In his case, the doctors did all they could to save Becker, who is today fully recovered and a father. But his case is especially significant because Becker could recall everything that was said about him in the room in his “brain dead” state. “I remember trying to communicate with them: ‘Guys, I’m here; I’m fighting; I’m going to make it.’ And I couldn’t, no matter what I tried. I remember an overwhelming sense of frustration.”
Recent research at the University of Western Ontario, Canada, is also finding that some patients in a “persistent vegetative state” (distinguished from “brain dead” patients by their ability to breathe independently) are far more cognitive than doctors have believed. One man, thought to be “vegetative” for 16 years, was able to answer yes or no to basic questions by following instructions such as imagining playing tennis (yes) or walking through a house (no) to produce MRI imagery similar to those of normally aware people. Now, they are using Alfred Hitchcock movies in MRI scanning to show that some — perhaps as many as one in five PVS patients — elicit the same emotional brain responses (such as suspense) as normal controls.
Other Vital Signs
University of Toledo neonatologist and pediatrician Paul Byrne, past president of the Catholic Medical Association, does not think even such diagnostics are necessary to prove Jahi is alive, however. He has examined her several times and believes her movements, other indicators such as her heart rate (which increases when her mother speaks to her), as well as the fact that she began menstruating after her diagnoses should be enough evidence of brain activity.
Byrne started investigating “brain death” soon after he decided to treat a “brain dead” newborn baby in the 1970s, who today is a healthy father of three. He became convinced that “brain death is a lie — a fabrication not based on any science,” but, rather, a “made-up set of criteria to procure organs for transplantation” from living donors — a procedure which only began in the 1970s, when terms such as “brain death” and “vegetative state” suddenly materialized to facilitate acquisition of organs before deterioration occurred, following the complete cessation of all vital functions.
He points to Pope Pius XII’s 1957 address to anesthesiologists, which states that “human life continues for as long as its vital functions — distinguished from the simple life of organs — manifest themselves spontaneously or even with help of artificial processes.” And the Catechism of the Catholic Church states that “…it is not morally admissible directly to bring about the disabling mutilation or death of a human being, even in order to delay the death of other persons” (2296).
Dr. Daniel Sulmasy, professor of medicine and ethics at the University of Chicago, however, believes that the Church recognizes “brain death” as legitimate and notes St. John Paul II’s affirmation of organ donation as a “generous gift” in an address the late pope delivered in 2000.
In the same speech, John Paul II commented, “Here it can be said that the criterion adopted in more recent times for ascertaining the fact of death, namely the complete and irreversible cessation of all brain activity, if rigorously applied, does not seem to conflict with the essential elements of a sound anthropology.”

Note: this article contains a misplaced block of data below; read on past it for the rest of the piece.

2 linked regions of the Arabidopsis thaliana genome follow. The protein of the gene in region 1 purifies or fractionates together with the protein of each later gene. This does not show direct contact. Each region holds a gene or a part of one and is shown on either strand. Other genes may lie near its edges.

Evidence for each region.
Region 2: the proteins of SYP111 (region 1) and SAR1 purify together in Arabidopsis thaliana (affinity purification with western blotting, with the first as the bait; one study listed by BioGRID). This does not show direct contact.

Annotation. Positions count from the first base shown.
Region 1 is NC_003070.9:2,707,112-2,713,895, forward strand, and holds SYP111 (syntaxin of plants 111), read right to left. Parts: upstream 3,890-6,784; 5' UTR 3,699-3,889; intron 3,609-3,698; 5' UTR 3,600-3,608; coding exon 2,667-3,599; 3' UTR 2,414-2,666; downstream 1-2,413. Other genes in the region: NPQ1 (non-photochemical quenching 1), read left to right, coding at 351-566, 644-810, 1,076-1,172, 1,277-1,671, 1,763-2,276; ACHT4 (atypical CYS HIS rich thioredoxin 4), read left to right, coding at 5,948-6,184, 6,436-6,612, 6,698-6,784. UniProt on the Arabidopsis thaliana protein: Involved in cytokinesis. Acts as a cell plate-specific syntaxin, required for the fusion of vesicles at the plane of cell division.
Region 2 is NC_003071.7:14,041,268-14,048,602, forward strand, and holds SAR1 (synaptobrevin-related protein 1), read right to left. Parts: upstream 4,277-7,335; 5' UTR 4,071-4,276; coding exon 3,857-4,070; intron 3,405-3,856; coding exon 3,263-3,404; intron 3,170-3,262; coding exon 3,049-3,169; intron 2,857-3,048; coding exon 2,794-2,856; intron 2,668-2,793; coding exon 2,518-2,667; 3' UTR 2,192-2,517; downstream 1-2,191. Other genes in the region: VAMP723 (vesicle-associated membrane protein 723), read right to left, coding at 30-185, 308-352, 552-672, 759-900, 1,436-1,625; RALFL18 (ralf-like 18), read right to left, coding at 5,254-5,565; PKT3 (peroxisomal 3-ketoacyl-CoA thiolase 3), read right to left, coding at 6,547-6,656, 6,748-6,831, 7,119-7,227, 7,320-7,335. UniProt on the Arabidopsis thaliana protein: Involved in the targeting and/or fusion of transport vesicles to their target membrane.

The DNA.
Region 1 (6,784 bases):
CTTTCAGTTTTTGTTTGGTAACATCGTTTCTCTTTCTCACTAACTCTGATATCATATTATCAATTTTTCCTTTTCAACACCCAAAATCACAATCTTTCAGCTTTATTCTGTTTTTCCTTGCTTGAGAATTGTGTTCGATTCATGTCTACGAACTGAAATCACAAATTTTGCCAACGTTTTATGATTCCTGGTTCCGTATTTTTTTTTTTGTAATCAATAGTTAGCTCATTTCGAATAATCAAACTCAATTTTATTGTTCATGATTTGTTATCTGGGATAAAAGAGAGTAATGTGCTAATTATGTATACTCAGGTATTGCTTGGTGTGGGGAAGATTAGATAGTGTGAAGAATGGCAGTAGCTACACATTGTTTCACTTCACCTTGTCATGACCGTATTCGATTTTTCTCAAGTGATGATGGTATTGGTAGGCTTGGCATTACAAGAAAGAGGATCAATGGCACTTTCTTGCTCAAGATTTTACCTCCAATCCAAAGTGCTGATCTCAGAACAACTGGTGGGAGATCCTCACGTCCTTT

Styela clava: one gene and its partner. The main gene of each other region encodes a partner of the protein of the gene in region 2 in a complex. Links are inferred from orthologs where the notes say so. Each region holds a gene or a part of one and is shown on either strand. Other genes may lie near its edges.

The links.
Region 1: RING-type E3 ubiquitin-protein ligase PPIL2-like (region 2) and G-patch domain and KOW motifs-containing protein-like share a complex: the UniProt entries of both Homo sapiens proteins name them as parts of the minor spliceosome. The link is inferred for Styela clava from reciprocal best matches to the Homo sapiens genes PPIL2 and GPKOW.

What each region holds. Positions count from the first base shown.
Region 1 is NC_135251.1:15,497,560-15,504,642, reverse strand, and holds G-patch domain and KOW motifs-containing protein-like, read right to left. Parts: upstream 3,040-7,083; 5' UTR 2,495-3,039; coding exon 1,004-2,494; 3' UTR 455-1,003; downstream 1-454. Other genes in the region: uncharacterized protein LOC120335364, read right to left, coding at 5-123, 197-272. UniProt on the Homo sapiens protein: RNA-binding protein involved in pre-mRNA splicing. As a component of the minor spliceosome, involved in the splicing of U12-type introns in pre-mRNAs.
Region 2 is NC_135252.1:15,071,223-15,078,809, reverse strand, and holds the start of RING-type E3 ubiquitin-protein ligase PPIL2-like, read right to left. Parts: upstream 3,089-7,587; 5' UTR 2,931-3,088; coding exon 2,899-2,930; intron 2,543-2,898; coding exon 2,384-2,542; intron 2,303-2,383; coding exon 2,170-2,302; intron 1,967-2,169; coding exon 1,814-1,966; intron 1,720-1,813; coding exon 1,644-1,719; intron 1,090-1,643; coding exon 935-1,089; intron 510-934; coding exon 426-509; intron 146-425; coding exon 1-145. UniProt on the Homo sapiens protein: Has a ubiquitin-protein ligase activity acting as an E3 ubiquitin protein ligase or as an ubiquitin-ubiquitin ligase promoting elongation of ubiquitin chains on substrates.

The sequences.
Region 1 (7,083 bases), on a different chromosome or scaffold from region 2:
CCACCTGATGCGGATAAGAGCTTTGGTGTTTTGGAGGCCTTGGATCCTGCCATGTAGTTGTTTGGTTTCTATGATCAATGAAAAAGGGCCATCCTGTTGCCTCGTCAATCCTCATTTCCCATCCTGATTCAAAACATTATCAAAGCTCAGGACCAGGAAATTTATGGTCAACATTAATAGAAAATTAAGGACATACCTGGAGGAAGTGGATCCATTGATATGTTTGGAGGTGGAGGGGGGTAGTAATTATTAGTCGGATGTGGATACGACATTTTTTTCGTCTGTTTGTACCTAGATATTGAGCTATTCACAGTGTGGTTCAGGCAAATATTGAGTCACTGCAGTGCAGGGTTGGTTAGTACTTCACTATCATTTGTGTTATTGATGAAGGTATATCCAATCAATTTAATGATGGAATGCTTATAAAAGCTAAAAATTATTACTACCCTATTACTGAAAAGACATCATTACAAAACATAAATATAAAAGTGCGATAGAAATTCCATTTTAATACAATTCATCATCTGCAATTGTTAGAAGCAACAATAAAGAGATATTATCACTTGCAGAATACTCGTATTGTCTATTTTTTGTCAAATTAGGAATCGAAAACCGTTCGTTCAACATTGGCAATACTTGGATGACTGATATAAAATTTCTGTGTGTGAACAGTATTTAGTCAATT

If Jahi were “brain dead,” with complete inactivity of her brain, Sulmasy said, her mother could morally and in good conscience decide not to provide treatment for her and to donate her organs.
However, Sulmasy agrees that resistance to reversing Jahi’s death certificate may also involve more than the reluctance of some doctors having to admit they were wrong and the embarrassment to the medical establishment. As well, “people want to save the appearance of accuracy of criteria of brain death,” he said, and its significance in a “background of pressure for organ procurement.”
Fighting for Patients’ Rights
Byrne added that he is not simply fighting against the “brain death” label purely for principle, but to secure rights for brain-damaged patients to adequate treatment as well. Jahi, he said, spent 28 days without any nutrition at a time when her body desperately needed it for recovery. He also claimed tests to establish her as dead involved removal of ventilation for up to 10 minutes at a time, to see if she would breathe on her own, and thereby could have caused further damage.
But worst of all, Byrne said, is that, as a legal “corpse,” Jahi’s mother was forced to scour the country for the only hospital that would care for her, and on grounds of anonymity, and Jahi has been deprived of the oversight of any specialist care while doctors and courts decide if she is alive.
Both Catholic doctors agreed that the decision to provide such care for Jahi should be left to her mother and that doubt about her condition should err on the side of life.
As Pope Pius XII told the anesthetists: “In case of insoluble doubt, one must resort to presumptions of law and of fact. In general, it will be necessary to presume that life remains, because there is involved here a fundamental right received from the Creator, and it is necessary to prove with certainty that it has been lost.”
Celeste McGovern writes from Scotland.